What makes DRL Tezpur different from every other DRDO laboratory is its sharp focus on the specific problems of northeast India. And for jawans deployed here, few issues are as important as the provision of clean drinking water in remote posts separated from each other by days of marching across mountains and jungles.

Water in the northeast suffers from a chronically high iron content. In most places it is 10-20 parts per million (ppm), going up to 30-40 ppm in many areas. DRL took on the challenge of bringing this down to the World Health Organisation (WHO) permissible limit of 0.3 ppm.

DRL’s first developed a portable water testing kit, with which soldiers could test water wherever they moved. The kit monitored 11 parameters, including P-h level, hardness, and iron content. Initially it lacked an arsenic detector; that was developed and patented last year. The technology for the water testing kit was transferred to three private companies. It proved highly effective during the floods around Nasik last year.

Next, DRL’s Water Chemistry Division developed the simplest of technologies --- using sand, marbles etc --- to bring down the iron level to 0.3 ppm. The Iron Removal Units (IRUs), which cost just Rs 30,000/- each, purify 300 litres per hour without using electricity. The commercial alternative was ceramic-based filters, costing Rs 3-4 lakhs each, which could only reduce iron to 5 ppm.

Even as the army orders IRUs by the hundred, DRL has just put out an improved Mark II version. Using fibre-reinforced plastic (FRP) technology from the Light Combat Aircraft programme, this weighs just half of the earlier steel IRU. The army has accorded its ultimate accolade, fitting three of these filters in the Tezpur Inspection Bungalow for visiting VIPs. A hundred more are on order.

By 2012, DRL plans to develop a portable filter that jawans can carry in their haversacks. This will bring down iron content to safe levels, as well as arsenic, fluoride and manganese contents, all chronic problems in the northeast.

(Tomorrow: Part II: DRL’s major success: a gene sequence identified)

India set to build Medium Combat Aircraft

(Photo: courtesy Ajai Shukla)







The Tejas Light Combat Aircraft aerobatics display at Aero India 09 in Bangalore in Feb 09. The LCA is now set to be followed by an Indian-developed Medium Combat Aircraft (MCA).

by Ajai Shukla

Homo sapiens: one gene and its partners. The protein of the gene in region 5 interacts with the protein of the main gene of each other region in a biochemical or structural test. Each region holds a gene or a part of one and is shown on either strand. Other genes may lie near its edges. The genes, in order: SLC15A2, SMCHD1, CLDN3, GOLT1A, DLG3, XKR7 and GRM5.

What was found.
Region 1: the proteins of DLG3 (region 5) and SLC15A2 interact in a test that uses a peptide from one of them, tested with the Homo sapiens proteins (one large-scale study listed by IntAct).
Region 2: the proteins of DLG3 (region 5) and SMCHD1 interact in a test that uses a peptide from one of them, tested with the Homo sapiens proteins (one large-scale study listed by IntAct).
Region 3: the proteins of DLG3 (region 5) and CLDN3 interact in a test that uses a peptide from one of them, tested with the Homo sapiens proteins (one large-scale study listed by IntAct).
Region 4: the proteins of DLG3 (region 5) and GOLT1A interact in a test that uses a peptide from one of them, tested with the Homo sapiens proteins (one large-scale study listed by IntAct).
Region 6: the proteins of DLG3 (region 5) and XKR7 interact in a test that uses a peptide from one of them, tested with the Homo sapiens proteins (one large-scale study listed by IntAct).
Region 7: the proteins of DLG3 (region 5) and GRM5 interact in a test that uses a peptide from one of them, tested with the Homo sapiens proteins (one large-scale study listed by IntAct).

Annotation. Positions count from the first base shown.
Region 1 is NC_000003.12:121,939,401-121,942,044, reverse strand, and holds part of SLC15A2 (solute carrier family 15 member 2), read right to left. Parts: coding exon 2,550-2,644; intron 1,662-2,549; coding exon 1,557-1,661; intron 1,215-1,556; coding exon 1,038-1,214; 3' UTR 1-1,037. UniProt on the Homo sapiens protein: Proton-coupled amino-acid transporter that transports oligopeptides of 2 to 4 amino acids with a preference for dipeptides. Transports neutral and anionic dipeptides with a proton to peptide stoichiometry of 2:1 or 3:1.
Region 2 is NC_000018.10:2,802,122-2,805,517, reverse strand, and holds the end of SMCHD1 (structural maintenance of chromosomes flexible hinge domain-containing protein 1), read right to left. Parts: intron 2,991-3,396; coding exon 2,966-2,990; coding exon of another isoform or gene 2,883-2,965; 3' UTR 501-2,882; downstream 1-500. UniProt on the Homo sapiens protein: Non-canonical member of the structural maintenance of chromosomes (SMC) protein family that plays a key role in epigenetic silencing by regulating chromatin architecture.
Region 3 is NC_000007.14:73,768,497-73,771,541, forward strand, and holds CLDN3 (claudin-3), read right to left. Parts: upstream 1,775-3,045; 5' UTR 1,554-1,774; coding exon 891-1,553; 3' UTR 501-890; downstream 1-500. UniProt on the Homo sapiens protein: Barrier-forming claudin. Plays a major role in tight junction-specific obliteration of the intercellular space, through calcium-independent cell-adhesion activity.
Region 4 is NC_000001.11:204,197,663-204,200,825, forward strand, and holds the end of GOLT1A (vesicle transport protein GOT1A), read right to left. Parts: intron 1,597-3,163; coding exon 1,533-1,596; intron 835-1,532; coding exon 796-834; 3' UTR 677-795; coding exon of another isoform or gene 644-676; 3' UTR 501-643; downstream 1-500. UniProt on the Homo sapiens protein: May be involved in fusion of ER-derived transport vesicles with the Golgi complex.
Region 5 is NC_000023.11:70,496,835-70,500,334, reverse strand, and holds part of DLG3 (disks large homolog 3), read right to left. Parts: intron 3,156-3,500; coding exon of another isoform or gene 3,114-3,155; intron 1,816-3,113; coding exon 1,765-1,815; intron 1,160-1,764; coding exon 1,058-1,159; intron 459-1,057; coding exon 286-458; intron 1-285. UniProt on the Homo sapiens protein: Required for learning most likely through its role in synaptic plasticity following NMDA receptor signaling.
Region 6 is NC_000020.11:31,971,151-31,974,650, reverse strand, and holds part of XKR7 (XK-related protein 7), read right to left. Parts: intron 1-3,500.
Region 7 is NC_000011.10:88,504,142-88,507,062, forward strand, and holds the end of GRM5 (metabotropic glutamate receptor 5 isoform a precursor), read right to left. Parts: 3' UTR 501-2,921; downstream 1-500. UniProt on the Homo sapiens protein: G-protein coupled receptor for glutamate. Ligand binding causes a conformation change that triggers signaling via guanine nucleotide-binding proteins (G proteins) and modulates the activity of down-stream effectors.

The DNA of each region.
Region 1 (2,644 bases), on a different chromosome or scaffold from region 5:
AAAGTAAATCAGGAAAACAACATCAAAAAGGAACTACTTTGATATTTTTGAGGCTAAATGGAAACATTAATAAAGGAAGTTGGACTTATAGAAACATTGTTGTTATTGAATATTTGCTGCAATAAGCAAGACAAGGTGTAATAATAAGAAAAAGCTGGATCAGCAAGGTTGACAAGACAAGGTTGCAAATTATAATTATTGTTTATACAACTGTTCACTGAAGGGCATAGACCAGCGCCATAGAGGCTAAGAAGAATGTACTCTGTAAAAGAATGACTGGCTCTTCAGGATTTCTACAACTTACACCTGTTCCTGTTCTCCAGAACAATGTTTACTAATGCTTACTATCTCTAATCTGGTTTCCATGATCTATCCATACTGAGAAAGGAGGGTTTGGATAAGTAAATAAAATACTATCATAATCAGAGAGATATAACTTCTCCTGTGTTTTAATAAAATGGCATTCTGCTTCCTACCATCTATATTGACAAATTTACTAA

Bangalore, India
Business Standard


With India’s home-built Light Combat Aircraft (LCA) --- the Tejas --- flying successfully through its testing process, the Indian Air Force (IAF) has now signed up for an indigenous Medium Combat Aircraft (MCA). Within days, the IAF and a team of aircraft designers will formally set up a joint committee to frame the specifications for India’s own MCA, which will be built largely in Bangalore.

The MCA’s design team will centre on the agencies that have built the LCA: the Aeronautical Development Agency (ADA); the National Aeronautics Laboratory (NAL); Hindustan Aeronautics Limited (HAL); and a host of Defence R&D Organisation (DRDO) laboratories that will develop futuristic sensors and systems for the MCA.

The Director of ADA, Dr PS Subramaniam, confirmed to Business Standard, “The joint committee is likely to be formed within two or three weeks. This committee will finalise what will go into the MCA, as well as the budget and development schedule.”

According to Dr Subramaniam, the programme will aim to develop the MCA and build 5-6 prototypes at a cost of Rs 5000 crores. That is approximately the same amount that has gone into the LCA programme.

With this, Indian aeronautical designers will be working in all the fighter categories. In the light fighter category (10-11 tons), the Tejas LCA is expected to get operational clearance in 2011; the MCA will be India’s first foray into the medium fighter category (14-15 tons); and in the heavy fighter category (20 tons plus), currently ruled by the Russian Sukhoi-30MKI, Indian designers plan to partner their Russian counterparts in developing the Fifth Generation Fighter Aircraft (FGFA).

Interestingly, the decision to develop an indigenous MCA comes alongside the overseas procurement of 126 Medium Multi-Role Combat Aircraft (MMRCA) for an estimated Rs 50,000 crores. Senior IAF planners point out that the MMRCA procurement is unavoidable for replacing the MiG-29s and Mirage-2000s that will become obsolete while the MCA is still being developed.

By 2020, when the IAF’s current fleet would have been largely phased out, MoD planners forecast a requirement for at least 250 medium fighters. This has raised hopes amongst the MMRCA contenders (the US F/A-18 and F-16, Russia’s Mig-35; the Eurofighter Typhoon; and the Swedish Gripen) that the winner could end up supplying twice as many fighters as the current tender. But a successful Indian MCA programme would cap the MMRCA procurement at 126 fighters. After that, the MCA production will kick in.

The MCA designers plan to pursue technologies superior to anything currently on offer. The ADA Director points out, “None of the MMRCA contenders will be state-of-the-art in 2015-2017. But the MCA will; it will incorporate the technologies of the future, which currently feature only on the US Air Force’s F-22 Raptor.”

India’s aeronautical designers see the MCA programme as crucial for taking forward the expertise that has been painstakingly accumulated in the Tejas Light Combat Aircraft (LCA) programme. The IAF is in agreement; and the Rama Rao Committee, set up for restructuring the DRDO, has recommended that programmes must be created to provide continuity for designers.

Says a senior MoD official: “With great difficulty we have built up a team that can design a complete combat aircraft. After a couple of years, when the LCA goes into production, there will be no design work left. Without another aircraft programme to work on, we will lose this team, having attained this level.”

Friday, 17 April 2009

Tawang votes under China's shadow

by Ajai Shukla

Business Standard

Tawang (Arunachal Pradesh)

April 17, 2009

It is voting day at the magnificent Tawang Gompa, or monastery, which looms over this border town, perched at 10,000 feet, high on the China border. At 10.30 a.m. 171 of the 265 monks eligible to vote have already cast their ballots. Others wait in their crimson and ochre robes, while polling officers send off a first time voter to fetch proof of his identity.